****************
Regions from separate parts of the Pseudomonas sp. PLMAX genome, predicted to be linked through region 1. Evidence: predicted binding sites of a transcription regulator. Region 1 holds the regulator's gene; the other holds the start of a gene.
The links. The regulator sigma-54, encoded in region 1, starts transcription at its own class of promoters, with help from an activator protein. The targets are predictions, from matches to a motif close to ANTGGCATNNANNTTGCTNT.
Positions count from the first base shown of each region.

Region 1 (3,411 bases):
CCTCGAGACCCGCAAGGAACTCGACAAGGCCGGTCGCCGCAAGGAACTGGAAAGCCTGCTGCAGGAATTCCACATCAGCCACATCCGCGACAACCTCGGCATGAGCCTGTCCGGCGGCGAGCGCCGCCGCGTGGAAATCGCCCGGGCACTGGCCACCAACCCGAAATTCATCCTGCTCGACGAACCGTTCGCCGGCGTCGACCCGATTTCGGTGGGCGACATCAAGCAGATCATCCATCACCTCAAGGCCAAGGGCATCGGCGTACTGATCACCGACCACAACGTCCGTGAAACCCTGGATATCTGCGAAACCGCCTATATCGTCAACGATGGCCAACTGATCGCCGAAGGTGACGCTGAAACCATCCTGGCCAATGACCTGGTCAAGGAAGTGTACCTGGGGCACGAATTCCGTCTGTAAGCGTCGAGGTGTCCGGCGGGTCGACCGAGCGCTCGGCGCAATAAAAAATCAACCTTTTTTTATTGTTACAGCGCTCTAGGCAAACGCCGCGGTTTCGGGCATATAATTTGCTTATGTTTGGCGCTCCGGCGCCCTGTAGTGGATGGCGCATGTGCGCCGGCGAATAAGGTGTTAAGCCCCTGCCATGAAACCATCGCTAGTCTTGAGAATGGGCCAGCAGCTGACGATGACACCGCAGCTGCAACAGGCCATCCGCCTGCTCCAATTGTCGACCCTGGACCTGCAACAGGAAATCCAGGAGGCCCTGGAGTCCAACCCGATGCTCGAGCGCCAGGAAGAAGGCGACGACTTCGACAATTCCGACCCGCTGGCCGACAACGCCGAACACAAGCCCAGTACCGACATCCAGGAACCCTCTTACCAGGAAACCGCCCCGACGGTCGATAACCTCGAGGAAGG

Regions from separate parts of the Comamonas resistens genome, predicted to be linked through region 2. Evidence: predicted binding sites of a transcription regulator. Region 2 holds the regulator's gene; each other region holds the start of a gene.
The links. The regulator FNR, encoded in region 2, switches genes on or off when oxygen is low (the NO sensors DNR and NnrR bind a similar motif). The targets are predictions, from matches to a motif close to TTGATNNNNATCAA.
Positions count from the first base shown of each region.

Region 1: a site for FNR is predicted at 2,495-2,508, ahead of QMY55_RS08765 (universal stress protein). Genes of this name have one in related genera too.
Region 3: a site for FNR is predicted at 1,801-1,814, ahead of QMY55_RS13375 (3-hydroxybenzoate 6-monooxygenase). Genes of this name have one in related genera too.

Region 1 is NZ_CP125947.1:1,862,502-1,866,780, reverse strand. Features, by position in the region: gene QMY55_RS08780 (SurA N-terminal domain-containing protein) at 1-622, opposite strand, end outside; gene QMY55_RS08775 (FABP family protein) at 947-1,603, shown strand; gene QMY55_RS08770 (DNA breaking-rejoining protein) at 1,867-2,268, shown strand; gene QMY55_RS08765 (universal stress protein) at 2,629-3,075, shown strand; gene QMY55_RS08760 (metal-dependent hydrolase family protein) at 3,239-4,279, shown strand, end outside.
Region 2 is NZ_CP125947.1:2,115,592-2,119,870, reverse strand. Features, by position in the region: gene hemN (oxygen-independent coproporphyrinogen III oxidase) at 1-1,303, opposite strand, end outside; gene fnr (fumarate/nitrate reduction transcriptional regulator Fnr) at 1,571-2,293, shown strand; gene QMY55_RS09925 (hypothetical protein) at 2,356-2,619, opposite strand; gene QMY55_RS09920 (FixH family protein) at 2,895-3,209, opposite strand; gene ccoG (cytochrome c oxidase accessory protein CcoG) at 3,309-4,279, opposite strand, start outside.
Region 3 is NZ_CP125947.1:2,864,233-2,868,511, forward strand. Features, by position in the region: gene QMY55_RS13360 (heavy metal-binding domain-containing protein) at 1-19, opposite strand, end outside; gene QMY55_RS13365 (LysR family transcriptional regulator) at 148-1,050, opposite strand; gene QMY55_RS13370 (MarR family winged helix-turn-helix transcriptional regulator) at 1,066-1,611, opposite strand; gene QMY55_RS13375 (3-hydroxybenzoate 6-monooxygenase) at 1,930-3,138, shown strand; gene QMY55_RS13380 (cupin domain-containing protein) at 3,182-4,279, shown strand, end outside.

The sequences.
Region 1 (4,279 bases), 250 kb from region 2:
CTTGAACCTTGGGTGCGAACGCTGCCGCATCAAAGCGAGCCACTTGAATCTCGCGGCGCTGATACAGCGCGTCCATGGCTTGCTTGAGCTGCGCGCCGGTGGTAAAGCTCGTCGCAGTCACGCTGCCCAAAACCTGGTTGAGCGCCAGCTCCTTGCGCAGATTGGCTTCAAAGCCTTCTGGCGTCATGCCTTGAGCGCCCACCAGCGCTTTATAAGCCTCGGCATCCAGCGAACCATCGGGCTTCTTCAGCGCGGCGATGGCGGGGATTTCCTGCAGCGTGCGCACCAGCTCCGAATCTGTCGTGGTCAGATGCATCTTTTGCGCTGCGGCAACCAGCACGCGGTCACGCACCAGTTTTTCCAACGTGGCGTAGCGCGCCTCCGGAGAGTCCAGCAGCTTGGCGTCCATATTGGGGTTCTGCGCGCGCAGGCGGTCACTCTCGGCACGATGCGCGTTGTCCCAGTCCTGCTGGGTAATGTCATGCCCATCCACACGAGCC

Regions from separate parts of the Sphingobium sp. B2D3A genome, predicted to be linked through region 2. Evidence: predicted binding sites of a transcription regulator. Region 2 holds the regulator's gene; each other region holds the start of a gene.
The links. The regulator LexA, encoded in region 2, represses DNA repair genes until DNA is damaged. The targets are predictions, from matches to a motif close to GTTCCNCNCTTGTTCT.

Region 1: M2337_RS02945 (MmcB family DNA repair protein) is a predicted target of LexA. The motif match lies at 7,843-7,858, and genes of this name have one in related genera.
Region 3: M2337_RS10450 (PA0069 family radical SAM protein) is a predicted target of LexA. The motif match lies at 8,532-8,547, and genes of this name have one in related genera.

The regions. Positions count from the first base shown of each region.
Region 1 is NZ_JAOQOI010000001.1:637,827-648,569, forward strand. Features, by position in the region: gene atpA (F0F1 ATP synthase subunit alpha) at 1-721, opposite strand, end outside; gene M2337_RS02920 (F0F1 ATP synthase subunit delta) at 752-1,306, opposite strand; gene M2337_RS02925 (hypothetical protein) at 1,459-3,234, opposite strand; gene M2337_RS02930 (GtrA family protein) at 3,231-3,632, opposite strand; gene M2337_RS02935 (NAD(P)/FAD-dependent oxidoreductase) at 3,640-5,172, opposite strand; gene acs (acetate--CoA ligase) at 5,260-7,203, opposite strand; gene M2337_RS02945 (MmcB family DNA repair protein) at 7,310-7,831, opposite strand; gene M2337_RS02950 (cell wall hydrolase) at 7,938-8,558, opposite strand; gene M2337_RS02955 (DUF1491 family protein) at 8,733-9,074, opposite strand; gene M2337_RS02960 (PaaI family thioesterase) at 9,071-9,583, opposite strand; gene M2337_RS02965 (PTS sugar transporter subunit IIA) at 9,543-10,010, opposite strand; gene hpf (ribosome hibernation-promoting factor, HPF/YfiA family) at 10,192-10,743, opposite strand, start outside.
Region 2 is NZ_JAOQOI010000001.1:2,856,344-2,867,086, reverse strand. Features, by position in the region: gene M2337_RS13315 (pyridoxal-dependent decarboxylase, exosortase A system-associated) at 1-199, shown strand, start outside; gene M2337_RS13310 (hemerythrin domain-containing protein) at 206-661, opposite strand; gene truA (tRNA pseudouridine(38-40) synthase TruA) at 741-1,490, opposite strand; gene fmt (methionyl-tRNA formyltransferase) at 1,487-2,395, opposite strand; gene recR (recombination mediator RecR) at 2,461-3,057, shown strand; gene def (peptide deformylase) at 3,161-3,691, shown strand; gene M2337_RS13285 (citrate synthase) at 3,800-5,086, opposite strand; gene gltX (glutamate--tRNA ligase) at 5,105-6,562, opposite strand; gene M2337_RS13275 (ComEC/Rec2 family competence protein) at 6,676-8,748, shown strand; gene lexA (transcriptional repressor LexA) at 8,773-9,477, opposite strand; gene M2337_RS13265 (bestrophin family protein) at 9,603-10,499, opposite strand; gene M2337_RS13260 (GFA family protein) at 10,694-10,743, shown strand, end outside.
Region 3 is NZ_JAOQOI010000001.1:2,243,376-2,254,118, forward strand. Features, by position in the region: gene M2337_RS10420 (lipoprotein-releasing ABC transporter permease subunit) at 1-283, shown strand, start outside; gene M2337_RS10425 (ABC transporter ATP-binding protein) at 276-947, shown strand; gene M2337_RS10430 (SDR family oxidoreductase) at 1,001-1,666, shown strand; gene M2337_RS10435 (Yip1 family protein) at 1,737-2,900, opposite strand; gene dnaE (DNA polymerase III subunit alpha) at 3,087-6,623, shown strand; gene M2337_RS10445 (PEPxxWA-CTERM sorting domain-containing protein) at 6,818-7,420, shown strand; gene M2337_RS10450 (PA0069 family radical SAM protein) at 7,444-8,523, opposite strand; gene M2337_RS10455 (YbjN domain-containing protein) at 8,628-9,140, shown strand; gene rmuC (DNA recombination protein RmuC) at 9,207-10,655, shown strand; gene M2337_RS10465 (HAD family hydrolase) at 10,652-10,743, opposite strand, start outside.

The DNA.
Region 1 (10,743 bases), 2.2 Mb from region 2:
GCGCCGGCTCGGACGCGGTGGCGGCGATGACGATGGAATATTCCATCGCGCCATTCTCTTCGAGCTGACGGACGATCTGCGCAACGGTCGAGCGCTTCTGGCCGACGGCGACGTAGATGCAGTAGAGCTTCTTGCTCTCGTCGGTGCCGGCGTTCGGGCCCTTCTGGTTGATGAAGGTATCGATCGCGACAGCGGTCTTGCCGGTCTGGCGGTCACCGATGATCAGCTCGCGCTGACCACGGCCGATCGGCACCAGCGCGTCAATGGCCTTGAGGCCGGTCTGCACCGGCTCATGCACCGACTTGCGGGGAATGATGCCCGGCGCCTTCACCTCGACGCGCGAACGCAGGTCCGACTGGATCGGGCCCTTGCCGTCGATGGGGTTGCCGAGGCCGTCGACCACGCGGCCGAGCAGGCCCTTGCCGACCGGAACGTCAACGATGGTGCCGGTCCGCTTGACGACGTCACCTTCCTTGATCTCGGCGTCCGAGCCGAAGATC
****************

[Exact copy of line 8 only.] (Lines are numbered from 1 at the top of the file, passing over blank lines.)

Positions count from the first base shown of each region.